It’s a race that grips the world of cycling each year, but the prelude to the 2023 Tour de France, which starts on Saturday, has been overshadowed by concerns over safety that have raised existential questions for the sport.
In June, Swiss rider Gino Mäder died aged 26 following a crash on the fifth stage of the Tour de Suisse.
Almost 200 kilometers into the race, Mäder crashed at high speed with American rider Magnus Sheffield, race organizers said after the incident. They were descending the Albula Pass towards La Punt, where the stage ended.
Mäder fell into a ravine and was found motionless in the water before being resuscitated and transported to hospital in the city of Chur by air ambulance.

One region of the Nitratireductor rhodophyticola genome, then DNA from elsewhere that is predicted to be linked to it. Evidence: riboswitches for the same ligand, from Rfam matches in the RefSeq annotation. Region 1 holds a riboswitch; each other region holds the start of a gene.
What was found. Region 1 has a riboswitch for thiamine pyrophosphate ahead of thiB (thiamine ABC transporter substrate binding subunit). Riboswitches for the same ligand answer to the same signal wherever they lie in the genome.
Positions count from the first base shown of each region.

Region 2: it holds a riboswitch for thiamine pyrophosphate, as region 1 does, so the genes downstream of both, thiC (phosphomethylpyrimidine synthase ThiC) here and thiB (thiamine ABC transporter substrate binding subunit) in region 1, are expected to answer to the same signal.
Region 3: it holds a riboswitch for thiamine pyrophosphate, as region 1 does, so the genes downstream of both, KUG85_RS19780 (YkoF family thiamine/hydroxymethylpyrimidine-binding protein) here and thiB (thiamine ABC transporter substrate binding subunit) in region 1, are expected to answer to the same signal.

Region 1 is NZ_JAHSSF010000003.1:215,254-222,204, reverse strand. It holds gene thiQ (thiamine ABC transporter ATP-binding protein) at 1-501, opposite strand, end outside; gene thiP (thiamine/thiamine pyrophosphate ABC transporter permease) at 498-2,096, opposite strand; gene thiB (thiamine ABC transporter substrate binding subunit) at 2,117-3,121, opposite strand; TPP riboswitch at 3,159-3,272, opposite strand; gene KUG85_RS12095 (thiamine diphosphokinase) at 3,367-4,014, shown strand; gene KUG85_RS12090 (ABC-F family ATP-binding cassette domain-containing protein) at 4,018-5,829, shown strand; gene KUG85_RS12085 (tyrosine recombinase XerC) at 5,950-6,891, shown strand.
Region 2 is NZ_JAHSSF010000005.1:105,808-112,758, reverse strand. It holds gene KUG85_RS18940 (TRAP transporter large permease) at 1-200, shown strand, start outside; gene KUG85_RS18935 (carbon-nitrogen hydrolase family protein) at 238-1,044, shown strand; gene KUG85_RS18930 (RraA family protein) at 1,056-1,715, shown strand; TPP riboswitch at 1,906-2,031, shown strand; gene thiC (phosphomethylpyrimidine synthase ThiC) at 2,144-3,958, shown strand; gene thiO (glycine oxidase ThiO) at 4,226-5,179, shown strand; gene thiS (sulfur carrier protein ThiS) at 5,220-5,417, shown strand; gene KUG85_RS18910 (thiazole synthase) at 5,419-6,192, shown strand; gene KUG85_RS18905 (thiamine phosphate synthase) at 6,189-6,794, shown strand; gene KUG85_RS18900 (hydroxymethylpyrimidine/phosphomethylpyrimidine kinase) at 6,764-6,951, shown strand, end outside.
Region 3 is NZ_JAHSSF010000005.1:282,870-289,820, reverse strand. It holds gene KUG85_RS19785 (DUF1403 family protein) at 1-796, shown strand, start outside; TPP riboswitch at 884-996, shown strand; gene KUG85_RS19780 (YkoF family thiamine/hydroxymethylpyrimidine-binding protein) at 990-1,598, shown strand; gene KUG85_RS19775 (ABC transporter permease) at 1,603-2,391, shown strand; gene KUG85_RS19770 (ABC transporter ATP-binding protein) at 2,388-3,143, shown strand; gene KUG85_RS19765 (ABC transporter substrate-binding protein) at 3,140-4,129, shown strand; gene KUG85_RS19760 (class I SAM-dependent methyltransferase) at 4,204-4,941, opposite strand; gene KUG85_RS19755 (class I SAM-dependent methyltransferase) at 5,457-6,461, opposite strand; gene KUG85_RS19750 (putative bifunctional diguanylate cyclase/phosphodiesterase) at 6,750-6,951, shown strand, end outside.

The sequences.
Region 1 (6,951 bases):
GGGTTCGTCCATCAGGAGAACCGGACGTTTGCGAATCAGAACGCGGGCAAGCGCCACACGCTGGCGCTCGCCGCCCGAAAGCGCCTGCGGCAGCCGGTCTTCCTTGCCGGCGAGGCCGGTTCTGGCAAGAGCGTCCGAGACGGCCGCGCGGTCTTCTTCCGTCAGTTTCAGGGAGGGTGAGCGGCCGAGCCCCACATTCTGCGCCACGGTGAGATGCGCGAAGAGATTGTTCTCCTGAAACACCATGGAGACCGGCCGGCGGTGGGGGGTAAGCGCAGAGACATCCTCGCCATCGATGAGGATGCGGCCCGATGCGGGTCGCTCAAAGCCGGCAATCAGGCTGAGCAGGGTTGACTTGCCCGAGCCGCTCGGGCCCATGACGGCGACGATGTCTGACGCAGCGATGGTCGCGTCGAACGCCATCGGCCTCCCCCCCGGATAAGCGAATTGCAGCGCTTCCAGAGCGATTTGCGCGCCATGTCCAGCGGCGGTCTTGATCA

His death sparked emotional tributes but also raised concerns about the safety measures around elite cycling.
From improving technology and a changing dynamic in the peloton, cycling is evolving and some are calling for it to change – and fast to ensure greater safety for the riders.
Adam Hansen, a former rider who competed in the Tour de France eight times, is the newly-elected president of the Cyclistes Professionnels Associés (CPA) – the organization tasked with looking after the interests of professional cyclists.
But it’s not just speed that’s the issue. In any bike race, much of the racing focuses on what’s happening in the peloton – the main body of cyclists – and how riders and teams jockey for position.
“You have probably heard this term in cycling, ‘there’s no more respect in the peloton.’ And what I believe this actually means is riders are being more dangerous in the peloton,” Hansen explained.